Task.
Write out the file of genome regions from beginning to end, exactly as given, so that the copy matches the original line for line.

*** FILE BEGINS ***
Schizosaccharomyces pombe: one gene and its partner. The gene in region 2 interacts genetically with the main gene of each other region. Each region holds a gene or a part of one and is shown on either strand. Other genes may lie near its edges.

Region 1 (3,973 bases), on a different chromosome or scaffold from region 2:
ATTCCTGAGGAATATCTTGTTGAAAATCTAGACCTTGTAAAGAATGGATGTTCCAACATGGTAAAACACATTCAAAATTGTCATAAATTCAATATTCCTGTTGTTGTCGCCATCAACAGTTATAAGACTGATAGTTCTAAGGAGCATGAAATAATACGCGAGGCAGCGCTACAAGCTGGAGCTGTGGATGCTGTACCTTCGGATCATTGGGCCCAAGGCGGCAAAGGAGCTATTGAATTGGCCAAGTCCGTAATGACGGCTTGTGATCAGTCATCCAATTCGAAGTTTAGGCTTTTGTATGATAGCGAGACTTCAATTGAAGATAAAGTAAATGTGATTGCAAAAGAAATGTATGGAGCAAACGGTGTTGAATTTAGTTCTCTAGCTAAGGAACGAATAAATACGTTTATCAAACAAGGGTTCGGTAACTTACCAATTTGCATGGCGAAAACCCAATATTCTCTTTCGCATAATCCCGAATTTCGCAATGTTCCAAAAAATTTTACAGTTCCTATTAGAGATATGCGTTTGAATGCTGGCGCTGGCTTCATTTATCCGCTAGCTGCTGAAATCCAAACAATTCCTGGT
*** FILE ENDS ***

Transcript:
Schizosaccharomyces pombe: one gene and its partner. The gene in region 2 interacts genetically with the main gene of each other region. Each region holds a gene or a part of one and is shown on either strand. Other genes may lie near its edges.

Region 1 (3,973 bases), on a different chromosome or scaffold from region 2:
ATTCCTGAGGAATATCTTGTTGAAAATCTAGACCTTGTAAAGAATGGATGTTCCAACATGGTAAAACACATTCAAAATTGTCATAAATTCAATATTCCTGTTGTTGTCGCCATCAACAGTTATAAGACTGATAGTTCTAAGGAGCATGAAATAATACGCGAGGCAGCGCTACAAGCTGGAGCTGTGGATGCTGTACCTTCGGATCATTGGGCCCAAGGCGGCAAAGGAGCTATTGAATTGGCCAAGTCCGTAATGACGGCTTGTGATCAGTCATCCAATTCGAAGTTTAGGCTTTTGTATGATAGCGAGACTTCAATTGAAGATAAAGTAAATGTGATTGCAAAAGAAATGTATGGAGCAAACGGTGTTGAATTTAGTTCTCTAGCTAAGGAACGAATAAATACGTTTATCAAACAAGGGTTCGGTAACTTACCAATTTGCATGGCGAAAACCCAATATTCTCTTTCGCATAATCCCGAATTTCGCAATGTTCCAAAAAATTTTACAGTTCCTATTAGAGATATGCGTTTGAATGCTGGCGCTGGCTTCATTTATCCGCTAGCTGCTGAAATCCAAACAATTCCTGGT